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Naval Hospital Teams up with Former NFL Star to End Stigma Against Mental Health

“Sometimes we all aren’t able to communicate well. Or what we’re going through. We all have problems that we can overcome with the right resources. I’m happy to see that [the Naval Hospital] is proactive in offering many different treatment options. It’s been needed for a long time.” – Herschel Walker

by Anna Hancock, Naval Hospital Camp Lejeune Public Affairs

Naval Hospital Camp Lejeune‘s Department of Mental Health teamed up with former NFL superstar, Olympian and mixed martial artist Herschel Walker to campaign against the stigma surrounding mental health.

Herschel Walker visited the hospital to encourage Marines and Sailors to seek help when they need it, particularly service members suffering from post-traumatic stress or other mental and behavioral health-related conditions who may be afraid to ask for help.

Widely known as one of the greatest football running backs of all time, Walker had a distinguished professional athletic career with pro football teams including the Dallas Cowboys and Philadelphia Eagles. Walker won the Heisman trophy in 1982 and competed in the 1992 Olympics. Shortly after he retired from his pro-football career, he was diagnosed with dissociative identity disorder (DID), formerly known as multiple personalities disorder. In a speech given to patients, visitors, Marines, Sailors, and staff members, Walker noted that it wasn’t until after he recognized a pattern of violent and angry behavior starting when he was young, that he needed to seek help.

“I was angry. I had no fear. I felt no pain. You couldn’t stop me,” said Walker. “But I was doing things I didn’t remember.”

He explained how games of Russian roulette became his norm, and how normal day to day aggravations sparked unnaturally angry, sometimes violent responses. Then after friends and family confronted him with the scenarios, he was still reluctant to ask for help because of the stigma that exists surrounding mental health.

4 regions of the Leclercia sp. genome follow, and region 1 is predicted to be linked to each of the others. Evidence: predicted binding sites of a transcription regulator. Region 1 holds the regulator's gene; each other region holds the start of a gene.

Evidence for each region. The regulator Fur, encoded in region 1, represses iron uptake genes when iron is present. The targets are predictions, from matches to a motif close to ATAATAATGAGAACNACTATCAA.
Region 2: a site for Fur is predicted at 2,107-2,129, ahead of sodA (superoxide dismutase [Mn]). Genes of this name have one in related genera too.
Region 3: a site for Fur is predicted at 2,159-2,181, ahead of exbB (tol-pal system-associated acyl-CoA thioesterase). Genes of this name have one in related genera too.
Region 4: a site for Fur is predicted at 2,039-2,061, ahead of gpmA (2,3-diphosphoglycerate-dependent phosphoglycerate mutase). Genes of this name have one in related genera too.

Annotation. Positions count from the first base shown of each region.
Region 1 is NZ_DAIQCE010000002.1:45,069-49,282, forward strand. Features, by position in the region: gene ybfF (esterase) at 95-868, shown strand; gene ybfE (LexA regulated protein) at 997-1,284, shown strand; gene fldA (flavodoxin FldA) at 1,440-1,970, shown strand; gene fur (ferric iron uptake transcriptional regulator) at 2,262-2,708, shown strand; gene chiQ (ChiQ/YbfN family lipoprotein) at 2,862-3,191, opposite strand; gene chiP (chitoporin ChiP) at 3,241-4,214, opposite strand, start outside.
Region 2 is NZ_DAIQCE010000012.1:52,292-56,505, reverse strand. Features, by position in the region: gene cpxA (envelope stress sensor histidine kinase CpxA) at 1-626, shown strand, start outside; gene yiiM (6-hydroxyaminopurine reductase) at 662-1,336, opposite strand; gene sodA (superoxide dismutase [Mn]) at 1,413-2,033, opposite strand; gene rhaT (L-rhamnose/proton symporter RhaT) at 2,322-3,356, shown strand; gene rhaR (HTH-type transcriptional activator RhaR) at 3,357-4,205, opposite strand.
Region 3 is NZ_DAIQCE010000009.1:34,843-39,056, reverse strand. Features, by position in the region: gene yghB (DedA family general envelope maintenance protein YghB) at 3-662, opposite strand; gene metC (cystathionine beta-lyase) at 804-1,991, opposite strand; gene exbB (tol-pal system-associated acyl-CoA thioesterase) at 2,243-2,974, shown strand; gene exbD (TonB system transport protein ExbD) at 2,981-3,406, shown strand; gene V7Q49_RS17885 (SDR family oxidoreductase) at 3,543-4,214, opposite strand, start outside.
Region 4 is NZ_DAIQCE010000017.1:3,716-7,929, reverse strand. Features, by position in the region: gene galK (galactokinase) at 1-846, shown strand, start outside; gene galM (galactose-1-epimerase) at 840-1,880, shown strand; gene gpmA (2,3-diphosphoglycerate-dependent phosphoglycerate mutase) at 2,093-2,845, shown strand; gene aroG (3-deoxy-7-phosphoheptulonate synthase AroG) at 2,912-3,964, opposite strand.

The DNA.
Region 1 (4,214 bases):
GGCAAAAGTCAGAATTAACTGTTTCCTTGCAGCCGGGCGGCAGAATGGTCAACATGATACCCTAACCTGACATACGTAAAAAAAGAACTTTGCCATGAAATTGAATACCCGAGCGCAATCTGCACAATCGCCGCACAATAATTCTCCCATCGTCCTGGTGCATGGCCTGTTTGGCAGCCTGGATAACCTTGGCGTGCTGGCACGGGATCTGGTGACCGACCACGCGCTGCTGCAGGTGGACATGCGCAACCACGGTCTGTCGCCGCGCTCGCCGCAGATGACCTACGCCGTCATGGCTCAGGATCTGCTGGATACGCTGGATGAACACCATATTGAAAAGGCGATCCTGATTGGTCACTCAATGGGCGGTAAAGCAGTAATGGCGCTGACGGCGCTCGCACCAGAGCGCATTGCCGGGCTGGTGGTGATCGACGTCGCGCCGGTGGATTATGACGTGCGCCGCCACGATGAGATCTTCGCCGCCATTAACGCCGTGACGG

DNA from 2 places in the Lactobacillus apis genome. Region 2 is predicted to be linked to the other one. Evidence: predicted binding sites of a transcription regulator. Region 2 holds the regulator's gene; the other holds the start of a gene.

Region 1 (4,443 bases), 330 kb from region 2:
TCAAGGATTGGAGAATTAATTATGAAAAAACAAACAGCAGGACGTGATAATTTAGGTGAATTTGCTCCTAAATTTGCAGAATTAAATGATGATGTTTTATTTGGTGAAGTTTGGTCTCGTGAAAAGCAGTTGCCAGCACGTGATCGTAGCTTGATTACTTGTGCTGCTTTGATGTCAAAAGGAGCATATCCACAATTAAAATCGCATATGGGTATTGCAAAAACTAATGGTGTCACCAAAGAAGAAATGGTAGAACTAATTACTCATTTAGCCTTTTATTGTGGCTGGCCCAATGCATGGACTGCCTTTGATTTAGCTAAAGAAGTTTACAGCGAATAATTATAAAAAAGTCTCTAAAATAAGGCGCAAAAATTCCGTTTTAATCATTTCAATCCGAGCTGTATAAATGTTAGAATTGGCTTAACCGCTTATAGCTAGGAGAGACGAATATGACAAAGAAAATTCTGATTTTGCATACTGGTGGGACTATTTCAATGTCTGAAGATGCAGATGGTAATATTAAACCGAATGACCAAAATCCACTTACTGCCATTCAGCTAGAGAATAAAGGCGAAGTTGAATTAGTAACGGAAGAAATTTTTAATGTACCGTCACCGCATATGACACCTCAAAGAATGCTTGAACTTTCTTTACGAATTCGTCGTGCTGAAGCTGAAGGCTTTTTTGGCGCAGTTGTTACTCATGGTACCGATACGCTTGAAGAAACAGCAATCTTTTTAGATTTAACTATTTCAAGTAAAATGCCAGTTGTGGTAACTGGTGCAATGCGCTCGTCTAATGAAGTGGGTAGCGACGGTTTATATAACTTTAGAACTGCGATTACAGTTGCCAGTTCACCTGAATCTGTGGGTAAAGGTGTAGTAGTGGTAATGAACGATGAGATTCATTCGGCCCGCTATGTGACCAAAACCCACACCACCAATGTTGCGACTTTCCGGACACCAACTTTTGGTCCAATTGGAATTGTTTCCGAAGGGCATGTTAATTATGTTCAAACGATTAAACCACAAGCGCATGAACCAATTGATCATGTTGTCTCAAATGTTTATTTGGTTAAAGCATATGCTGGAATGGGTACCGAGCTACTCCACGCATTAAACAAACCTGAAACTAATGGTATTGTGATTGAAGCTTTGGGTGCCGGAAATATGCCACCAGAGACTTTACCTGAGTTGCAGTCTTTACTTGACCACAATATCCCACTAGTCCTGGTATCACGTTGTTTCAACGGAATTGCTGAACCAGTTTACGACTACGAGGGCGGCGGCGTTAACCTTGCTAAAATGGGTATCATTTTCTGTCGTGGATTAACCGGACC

“I said something’s wrong. I have a problem. And I went to the hospital. We all fall short of the glory of God in some way,” Walker told the audience.

“But even after I got to my first group session,” he said. “I was like – ‘these people are crazy!’ I lied to the group for about four days before I accepted help…Being honest and getting help was the best thing I ever did.”

Walker was later invited to tour several inpatient and outpatient mental health programs and group therapies. He spoke to more intimate audiences of patients throughout the day encouraging them to continue seeking treatments, then sharing his own personal challenges.

After visiting an art exhibit featuring art work created by patients from the naval hospital’s expressive art therapy group, and speaking to several groups of patients receiving outpatient mental health and/or behavioral health therapies, Walker lauded NHCL’s Department of Mental Health.

More than 50,000 of Naval Hospital’s 120,000 patients are active duty Marines and Sailors – many whom have deployed to combat environments multiple times and have an increased chance of suffering from post-traumatic stress or experiencing trauma. The Department of Mental Health staff members make it common place to consistently reevaluate treatment options and whether or not the team is effectively reaching the patient populations and meeting their needs.

“We are glad that our Marines and Sailors had an opportunity to hear an Olympic competitor and professional athlete reemphasize that it’s OK to ask for help,” said NHCL’s Department of Mental Health Director Cmdr. Sawsan Ghurani, board certified psychiatrist. “And not only that it’s OK to ask, but there are many others in their shoes. And with help, they’ve recovered and become well again.”

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